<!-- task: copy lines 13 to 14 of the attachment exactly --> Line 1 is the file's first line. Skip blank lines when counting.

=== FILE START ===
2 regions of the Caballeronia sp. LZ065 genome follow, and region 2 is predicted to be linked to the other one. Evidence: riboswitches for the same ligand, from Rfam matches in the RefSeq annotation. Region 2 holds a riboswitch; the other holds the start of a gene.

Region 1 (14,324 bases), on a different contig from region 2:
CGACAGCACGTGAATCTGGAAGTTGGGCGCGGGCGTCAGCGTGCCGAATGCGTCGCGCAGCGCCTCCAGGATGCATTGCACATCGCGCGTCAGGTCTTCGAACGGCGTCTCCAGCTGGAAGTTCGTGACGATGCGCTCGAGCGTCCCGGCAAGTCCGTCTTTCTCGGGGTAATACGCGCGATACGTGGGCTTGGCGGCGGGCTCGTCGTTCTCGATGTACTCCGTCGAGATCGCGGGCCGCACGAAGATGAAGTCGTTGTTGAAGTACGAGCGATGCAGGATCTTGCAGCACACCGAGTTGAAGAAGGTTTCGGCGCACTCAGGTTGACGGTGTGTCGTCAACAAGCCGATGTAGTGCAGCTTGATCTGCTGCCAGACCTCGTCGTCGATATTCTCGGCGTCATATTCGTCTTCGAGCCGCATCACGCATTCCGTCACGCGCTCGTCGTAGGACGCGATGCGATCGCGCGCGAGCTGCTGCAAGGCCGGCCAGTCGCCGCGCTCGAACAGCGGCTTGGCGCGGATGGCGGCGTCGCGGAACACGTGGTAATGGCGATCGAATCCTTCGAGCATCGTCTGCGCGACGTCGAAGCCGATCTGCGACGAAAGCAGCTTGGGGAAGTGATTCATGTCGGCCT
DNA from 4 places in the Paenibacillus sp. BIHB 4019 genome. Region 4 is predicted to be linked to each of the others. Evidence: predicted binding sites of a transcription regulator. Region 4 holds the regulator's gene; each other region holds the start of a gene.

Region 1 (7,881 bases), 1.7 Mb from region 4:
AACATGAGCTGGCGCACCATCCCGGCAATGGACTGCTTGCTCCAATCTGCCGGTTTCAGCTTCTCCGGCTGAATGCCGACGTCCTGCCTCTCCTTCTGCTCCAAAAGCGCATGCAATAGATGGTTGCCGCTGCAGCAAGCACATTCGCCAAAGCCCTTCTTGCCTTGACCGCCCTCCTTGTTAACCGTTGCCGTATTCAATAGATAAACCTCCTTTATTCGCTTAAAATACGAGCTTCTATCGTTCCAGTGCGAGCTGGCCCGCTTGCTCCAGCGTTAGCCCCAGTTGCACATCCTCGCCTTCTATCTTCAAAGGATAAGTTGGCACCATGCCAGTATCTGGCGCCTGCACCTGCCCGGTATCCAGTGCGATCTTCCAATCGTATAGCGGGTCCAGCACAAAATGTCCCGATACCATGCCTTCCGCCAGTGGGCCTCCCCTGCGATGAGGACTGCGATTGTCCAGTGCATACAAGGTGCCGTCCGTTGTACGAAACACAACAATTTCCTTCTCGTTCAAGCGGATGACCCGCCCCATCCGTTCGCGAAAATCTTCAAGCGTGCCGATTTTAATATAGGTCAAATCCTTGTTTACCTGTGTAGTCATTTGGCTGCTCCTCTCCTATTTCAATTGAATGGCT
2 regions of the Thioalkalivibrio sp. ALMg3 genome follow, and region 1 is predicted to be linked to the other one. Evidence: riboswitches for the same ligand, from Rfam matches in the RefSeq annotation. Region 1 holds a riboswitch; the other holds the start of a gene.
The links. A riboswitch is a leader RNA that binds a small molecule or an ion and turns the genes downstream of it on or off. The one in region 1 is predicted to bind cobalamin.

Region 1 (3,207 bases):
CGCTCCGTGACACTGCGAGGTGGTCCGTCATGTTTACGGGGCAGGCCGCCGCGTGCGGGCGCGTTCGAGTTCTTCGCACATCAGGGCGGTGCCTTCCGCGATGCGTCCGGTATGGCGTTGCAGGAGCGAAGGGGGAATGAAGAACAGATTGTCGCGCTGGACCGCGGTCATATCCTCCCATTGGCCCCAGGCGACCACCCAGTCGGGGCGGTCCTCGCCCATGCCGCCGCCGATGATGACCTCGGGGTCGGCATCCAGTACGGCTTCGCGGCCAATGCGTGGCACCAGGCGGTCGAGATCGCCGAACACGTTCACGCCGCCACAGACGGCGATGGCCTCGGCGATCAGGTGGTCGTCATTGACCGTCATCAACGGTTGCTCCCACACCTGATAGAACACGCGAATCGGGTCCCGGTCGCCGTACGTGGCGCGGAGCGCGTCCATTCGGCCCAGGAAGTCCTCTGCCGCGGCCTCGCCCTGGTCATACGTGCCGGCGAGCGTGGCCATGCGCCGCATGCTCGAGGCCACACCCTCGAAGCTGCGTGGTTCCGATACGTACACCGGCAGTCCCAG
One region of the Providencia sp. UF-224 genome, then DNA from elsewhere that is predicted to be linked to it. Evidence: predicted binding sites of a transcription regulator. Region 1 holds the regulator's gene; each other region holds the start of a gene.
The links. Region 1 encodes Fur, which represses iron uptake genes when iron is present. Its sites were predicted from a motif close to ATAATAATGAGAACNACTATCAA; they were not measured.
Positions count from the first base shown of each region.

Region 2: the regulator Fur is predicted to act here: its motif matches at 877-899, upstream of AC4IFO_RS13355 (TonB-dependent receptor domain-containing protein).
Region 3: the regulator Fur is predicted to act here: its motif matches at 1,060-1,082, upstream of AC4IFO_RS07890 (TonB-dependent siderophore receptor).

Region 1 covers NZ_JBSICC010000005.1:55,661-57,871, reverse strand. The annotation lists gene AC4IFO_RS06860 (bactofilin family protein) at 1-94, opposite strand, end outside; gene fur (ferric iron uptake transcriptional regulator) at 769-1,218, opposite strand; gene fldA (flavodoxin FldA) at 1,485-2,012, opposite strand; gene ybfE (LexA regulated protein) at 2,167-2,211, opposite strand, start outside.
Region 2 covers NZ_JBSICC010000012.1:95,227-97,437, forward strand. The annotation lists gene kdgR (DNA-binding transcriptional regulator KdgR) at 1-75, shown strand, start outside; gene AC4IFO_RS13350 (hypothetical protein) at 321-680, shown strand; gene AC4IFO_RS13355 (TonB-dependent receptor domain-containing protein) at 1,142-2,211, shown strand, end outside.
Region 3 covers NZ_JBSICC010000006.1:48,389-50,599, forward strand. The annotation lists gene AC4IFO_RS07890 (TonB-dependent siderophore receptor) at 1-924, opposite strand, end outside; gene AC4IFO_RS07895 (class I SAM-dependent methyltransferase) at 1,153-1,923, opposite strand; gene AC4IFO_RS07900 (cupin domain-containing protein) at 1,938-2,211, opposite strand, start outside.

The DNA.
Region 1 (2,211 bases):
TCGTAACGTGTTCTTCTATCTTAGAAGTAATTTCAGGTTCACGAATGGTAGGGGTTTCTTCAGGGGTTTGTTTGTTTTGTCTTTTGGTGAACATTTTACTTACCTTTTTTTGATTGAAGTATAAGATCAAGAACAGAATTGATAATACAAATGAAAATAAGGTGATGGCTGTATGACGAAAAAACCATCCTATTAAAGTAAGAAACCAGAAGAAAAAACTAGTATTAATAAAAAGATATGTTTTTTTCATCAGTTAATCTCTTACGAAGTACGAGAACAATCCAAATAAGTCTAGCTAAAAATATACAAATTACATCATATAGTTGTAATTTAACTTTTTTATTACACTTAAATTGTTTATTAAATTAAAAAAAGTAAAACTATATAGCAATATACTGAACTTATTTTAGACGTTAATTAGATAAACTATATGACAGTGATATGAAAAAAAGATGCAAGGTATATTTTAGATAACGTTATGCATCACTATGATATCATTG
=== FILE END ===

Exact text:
Positions count from the first base shown of each region.

Region 2: the regulator Fur is predicted to act here: its motif matches at 877-899, upstream of AC4IFO_RS13355 (TonB-dependent receptor domain-containing protein).